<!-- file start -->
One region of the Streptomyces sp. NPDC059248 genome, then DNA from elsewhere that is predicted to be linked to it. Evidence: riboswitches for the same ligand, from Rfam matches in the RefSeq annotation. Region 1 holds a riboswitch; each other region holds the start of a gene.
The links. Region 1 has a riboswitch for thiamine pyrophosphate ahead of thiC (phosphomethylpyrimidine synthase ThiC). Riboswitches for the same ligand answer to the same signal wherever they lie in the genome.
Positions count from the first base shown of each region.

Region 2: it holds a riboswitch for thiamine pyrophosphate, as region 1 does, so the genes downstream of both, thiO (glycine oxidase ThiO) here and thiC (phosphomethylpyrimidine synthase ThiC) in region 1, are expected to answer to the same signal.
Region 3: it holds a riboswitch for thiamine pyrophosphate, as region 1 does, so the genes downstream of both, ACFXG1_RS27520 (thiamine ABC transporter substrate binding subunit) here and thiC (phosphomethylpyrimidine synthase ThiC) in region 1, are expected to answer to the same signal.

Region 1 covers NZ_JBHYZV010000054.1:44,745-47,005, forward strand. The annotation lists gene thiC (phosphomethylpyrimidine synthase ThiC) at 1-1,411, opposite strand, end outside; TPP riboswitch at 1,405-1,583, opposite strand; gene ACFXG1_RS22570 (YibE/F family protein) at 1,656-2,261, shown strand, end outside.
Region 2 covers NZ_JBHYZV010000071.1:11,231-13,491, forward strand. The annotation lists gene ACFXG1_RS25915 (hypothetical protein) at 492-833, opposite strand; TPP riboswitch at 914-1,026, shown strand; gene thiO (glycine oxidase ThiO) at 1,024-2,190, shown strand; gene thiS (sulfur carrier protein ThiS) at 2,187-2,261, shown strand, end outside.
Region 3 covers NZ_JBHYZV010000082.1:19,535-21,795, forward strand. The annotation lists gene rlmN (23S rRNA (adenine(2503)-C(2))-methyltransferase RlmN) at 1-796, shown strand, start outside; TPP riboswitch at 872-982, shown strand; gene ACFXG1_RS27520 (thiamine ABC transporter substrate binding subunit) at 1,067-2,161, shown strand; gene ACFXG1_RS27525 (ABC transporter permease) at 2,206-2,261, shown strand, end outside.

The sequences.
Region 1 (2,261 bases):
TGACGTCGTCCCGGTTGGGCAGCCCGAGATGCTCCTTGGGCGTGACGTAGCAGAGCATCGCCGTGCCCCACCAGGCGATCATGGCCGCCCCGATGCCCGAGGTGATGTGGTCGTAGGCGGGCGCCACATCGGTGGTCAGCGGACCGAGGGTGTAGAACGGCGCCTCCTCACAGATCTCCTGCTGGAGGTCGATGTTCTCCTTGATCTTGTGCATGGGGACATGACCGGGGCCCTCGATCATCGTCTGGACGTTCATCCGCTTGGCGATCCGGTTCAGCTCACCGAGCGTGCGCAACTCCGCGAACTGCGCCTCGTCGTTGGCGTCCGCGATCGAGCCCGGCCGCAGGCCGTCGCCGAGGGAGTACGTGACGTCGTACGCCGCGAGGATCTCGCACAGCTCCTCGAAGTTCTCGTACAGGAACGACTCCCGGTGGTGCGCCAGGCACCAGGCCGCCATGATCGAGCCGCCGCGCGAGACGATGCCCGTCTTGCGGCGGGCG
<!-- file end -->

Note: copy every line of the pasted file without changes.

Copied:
One region of the Streptomyces sp. NPDC059248 genome, then DNA from elsewhere that is predicted to be linked to it. Evidence: riboswitches for the same ligand, from Rfam matches in the RefSeq annotation. Region 1 holds a riboswitch; each other region holds the start of a gene.
The links. Region 1 has a riboswitch for thiamine pyrophosphate ahead of thiC (phosphomethylpyrimidine synthase ThiC). Riboswitches for the same ligand answer to the same signal wherever they lie in the genome.
Positions count from the first base shown of each region.

Region 2: it holds a riboswitch for thiamine pyrophosphate, as region 1 does, so the genes downstream of both, thiO (glycine oxidase ThiO) here and thiC (phosphomethylpyrimidine synthase ThiC) in region 1, are expected to answer to the same signal.
Region 3: it holds a riboswitch for thiamine pyrophosphate, as region 1 does, so the genes downstream of both, ACFXG1_RS27520 (thiamine ABC transporter substrate binding subunit) here and thiC (phosphomethylpyrimidine synthase ThiC) in region 1, are expected to answer to the same signal.

Region 1 covers NZ_JBHYZV010000054.1:44,745-47,005, forward strand. The annotation lists gene thiC (phosphomethylpyrimidine synthase ThiC) at 1-1,411, opposite strand, end outside; TPP riboswitch at 1,405-1,583, opposite strand; gene ACFXG1_RS22570 (YibE/F family protein) at 1,656-2,261, shown strand, end outside.
Region 2 covers NZ_JBHYZV010000071.1:11,231-13,491, forward strand. The annotation lists gene ACFXG1_RS25915 (hypothetical protein) at 492-833, opposite strand; TPP riboswitch at 914-1,026, shown strand; gene thiO (glycine oxidase ThiO) at 1,024-2,190, shown strand; gene thiS (sulfur carrier protein ThiS) at 2,187-2,261, shown strand, end outside.
Region 3 covers NZ_JBHYZV010000082.1:19,535-21,795, forward strand. The annotation lists gene rlmN (23S rRNA (adenine(2503)-C(2))-methyltransferase RlmN) at 1-796, shown strand, start outside; TPP riboswitch at 872-982, shown strand; gene ACFXG1_RS27520 (thiamine ABC transporter substrate binding subunit) at 1,067-2,161, shown strand; gene ACFXG1_RS27525 (ABC transporter permease) at 2,206-2,261, shown strand, end outside.

The sequences.
Region 1 (2,261 bases):
TGACGTCGTCCCGGTTGGGCAGCCCGAGATGCTCCTTGGGCGTGACGTAGCAGAGCATCGCCGTGCCCCACCAGGCGATCATGGCCGCCCCGATGCCCGAGGTGATGTGGTCGTAGGCGGGCGCCACATCGGTGGTCAGCGGACCGAGGGTGTAGAACGGCGCCTCCTCACAGATCTCCTGCTGGAGGTCGATGTTCTCCTTGATCTTGTGCATGGGGACATGACCGGGGCCCTCGATCATCGTCTGGACGTTCATCCGCTTGGCGATCCGGTTCAGCTCACCGAGCGTGCGCAACTCCGCGAACTGCGCCTCGTCGTTGGCGTCCGCGATCGAGCCCGGCCGCAGGCCGTCGCCGAGGGAGTACGTGACGTCGTACGCCGCGAGGATCTCGCACAGCTCCTCGAAGTTCTCGTACAGGAACGACTCCCGGTGGTGCGCCAGGCACCAGGCCGCCATGATCGAGCCGCCGCGCGAGACGATGCCCGTCTTGCGGCGGGCG